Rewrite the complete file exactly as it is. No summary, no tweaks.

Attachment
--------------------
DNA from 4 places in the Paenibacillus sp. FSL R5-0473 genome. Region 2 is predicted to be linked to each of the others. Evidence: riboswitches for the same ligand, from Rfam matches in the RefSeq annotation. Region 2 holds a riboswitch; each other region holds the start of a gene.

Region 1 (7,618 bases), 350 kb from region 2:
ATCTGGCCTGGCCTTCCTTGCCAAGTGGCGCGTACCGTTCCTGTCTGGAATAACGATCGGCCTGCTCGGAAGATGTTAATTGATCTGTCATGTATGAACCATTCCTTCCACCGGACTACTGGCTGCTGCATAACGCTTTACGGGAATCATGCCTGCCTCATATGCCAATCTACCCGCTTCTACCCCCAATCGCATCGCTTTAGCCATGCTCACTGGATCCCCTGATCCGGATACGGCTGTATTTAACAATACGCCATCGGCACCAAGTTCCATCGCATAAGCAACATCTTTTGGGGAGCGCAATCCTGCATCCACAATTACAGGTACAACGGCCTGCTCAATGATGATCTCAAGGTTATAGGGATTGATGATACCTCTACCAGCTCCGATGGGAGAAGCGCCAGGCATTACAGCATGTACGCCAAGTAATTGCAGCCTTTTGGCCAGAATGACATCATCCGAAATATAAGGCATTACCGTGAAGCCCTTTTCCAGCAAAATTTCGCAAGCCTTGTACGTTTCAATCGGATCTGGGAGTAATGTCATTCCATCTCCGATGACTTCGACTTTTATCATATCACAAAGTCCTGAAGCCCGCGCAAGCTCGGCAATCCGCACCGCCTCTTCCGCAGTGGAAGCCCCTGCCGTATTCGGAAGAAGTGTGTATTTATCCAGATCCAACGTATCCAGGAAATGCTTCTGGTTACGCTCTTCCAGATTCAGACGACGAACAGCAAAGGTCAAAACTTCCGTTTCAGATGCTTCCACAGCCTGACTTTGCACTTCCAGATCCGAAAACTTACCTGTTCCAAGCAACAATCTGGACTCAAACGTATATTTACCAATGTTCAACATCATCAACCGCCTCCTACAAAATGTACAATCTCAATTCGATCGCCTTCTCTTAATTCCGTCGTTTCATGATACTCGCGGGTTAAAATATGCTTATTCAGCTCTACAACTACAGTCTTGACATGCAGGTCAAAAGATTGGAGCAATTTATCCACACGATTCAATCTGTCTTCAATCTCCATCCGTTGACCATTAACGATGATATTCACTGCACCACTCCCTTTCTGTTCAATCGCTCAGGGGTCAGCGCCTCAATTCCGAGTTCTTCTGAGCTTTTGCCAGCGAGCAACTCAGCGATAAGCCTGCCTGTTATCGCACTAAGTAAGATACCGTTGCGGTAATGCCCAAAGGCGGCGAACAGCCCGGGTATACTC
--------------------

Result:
DNA from 4 places in the Paenibacillus sp. FSL R5-0473 genome. Region 2 is predicted to be linked to each of the others. Evidence: riboswitches for the same ligand, from Rfam matches in the RefSeq annotation. Region 2 holds a riboswitch; each other region holds the start of a gene.

Region 1 (7,618 bases), 350 kb from region 2:
ATCTGGCCTGGCCTTCCTTGCCAAGTGGCGCGTACCGTTCCTGTCTGGAATAACGATCGGCCTGCTCGGAAGATGTTAATTGATCTGTCATGTATGAACCATTCCTTCCACCGGACTACTGGCTGCTGCATAACGCTTTACGGGAATCATGCCTGCCTCATATGCCAATCTACCCGCTTCTACCCCCAATCGCATCGCTTTAGCCATGCTCACTGGATCCCCTGATCCGGATACGGCTGTATTTAACAATACGCCATCGGCACCAAGTTCCATCGCATAAGCAACATCTTTTGGGGAGCGCAATCCTGCATCCACAATTACAGGTACAACGGCCTGCTCAATGATGATCTCAAGGTTATAGGGATTGATGATACCTCTACCAGCTCCGATGGGAGAAGCGCCAGGCATTACAGCATGTACGCCAAGTAATTGCAGCCTTTTGGCCAGAATGACATCATCCGAAATATAAGGCATTACCGTGAAGCCCTTTTCCAGCAAAATTTCGCAAGCCTTGTACGTTTCAATCGGATCTGGGAGTAATGTCATTCCATCTCCGATGACTTCGACTTTTATCATATCACAAAGTCCTGAAGCCCGCGCAAGCTCGGCAATCCGCACCGCCTCTTCCGCAGTGGAAGCCCCTGCCGTATTCGGAAGAAGTGTGTATTTATCCAGATCCAACGTATCCAGGAAATGCTTCTGGTTACGCTCTTCCAGATTCAGACGACGAACAGCAAAGGTCAAAACTTCCGTTTCAGATGCTTCCACAGCCTGACTTTGCACTTCCAGATCCGAAAACTTACCTGTTCCAAGCAACAATCTGGACTCAAACGTATATTTACCAATGTTCAACATCATCAACCGCCTCCTACAAAATGTACAATCTCAATTCGATCGCCTTCTCTTAATTCCGTCGTTTCATGATACTCGCGGGTTAAAATATGCTTATTCAGCTCTACAACTACAGTCTTGACATGCAGGTCAAAAGATTGGAGCAATTTATCCACACGATTCAATCTGTCTTCAATCTCCATCCGTTGACCATTAACGATGATATTCACTGCACCACTCCCTTTCTGTTCAATCGCTCAGGGGTCAGCGCCTCAATTCCGAGTTCTTCTGAGCTTTTGCCAGCGAGCAACTCAGCGATAAGCCTGCCTGTTATCGCACTAAGTAAGATACCGTTGCGGTAATGCCCAAAGGCGGCGAACAGCCCGGGTATACTC